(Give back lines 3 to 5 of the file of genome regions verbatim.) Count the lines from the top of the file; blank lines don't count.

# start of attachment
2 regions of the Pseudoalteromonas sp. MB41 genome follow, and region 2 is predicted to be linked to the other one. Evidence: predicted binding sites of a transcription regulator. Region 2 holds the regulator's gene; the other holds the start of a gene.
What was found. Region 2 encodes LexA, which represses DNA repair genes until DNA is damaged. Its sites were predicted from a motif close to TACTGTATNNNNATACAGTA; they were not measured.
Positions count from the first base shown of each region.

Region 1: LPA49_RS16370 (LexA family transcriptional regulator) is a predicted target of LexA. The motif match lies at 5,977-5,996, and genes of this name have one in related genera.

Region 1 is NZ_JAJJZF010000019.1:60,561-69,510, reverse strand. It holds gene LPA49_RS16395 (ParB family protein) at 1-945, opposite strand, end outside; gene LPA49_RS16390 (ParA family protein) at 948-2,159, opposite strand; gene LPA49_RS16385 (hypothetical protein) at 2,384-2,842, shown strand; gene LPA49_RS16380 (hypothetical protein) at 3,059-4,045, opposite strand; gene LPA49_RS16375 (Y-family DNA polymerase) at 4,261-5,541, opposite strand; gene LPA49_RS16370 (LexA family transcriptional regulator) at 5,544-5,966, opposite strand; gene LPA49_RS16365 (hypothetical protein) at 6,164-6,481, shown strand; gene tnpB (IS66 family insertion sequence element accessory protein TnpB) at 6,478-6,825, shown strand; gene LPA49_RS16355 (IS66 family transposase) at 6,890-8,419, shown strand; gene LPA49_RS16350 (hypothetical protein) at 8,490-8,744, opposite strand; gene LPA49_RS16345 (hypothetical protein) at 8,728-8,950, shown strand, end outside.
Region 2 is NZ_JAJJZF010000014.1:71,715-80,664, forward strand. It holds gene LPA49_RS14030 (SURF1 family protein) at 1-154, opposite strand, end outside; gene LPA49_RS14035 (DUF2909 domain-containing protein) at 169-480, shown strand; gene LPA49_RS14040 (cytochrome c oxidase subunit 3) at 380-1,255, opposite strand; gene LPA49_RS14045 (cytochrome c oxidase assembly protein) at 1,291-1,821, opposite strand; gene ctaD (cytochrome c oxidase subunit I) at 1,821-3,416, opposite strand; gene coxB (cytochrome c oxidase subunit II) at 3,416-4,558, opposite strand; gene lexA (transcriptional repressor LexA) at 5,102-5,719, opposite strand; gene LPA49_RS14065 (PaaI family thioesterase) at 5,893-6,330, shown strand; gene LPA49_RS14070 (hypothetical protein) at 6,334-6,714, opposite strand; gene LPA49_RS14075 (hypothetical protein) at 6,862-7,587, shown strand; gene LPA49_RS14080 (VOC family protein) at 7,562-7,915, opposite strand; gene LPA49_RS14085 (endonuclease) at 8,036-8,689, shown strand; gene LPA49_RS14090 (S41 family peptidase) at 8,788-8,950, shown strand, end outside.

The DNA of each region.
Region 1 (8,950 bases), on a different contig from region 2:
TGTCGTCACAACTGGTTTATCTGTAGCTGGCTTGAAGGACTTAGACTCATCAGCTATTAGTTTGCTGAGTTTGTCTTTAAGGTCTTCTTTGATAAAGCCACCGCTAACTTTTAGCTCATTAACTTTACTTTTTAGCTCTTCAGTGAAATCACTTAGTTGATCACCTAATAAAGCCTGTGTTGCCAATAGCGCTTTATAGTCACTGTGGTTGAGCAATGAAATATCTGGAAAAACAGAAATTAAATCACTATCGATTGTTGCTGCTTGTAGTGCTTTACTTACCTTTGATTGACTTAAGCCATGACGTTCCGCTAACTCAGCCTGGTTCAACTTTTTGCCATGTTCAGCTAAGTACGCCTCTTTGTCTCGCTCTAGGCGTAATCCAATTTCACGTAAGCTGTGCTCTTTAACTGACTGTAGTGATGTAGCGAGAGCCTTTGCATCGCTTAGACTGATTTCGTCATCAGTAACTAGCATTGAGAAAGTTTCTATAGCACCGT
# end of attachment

Positions count from the first base shown of each region.

Region 1: LPA49_RS16370 (LexA family transcriptional regulator) is a predicted target of LexA. The motif match lies at 5,977-5,996, and genes of this name have one in related genera.

Region 1 is NZ_JAJJZF010000019.1:60,561-69,510, reverse strand. It holds gene LPA49_RS16395 (ParB family protein) at 1-945, opposite strand, end outside; gene LPA49_RS16390 (ParA family protein) at 948-2,159, opposite strand; gene LPA49_RS16385 (hypothetical protein) at 2,384-2,842, shown strand; gene LPA49_RS16380 (hypothetical protein) at 3,059-4,045, opposite strand; gene LPA49_RS16375 (Y-family DNA polymerase) at 4,261-5,541, opposite strand; gene LPA49_RS16370 (LexA family transcriptional regulator) at 5,544-5,966, opposite strand; gene LPA49_RS16365 (hypothetical protein) at 6,164-6,481, shown strand; gene tnpB (IS66 family insertion sequence element accessory protein TnpB) at 6,478-6,825, shown strand; gene LPA49_RS16355 (IS66 family transposase) at 6,890-8,419, shown strand; gene LPA49_RS16350 (hypothetical protein) at 8,490-8,744, opposite strand; gene LPA49_RS16345 (hypothetical protein) at 8,728-8,950, shown strand, end outside.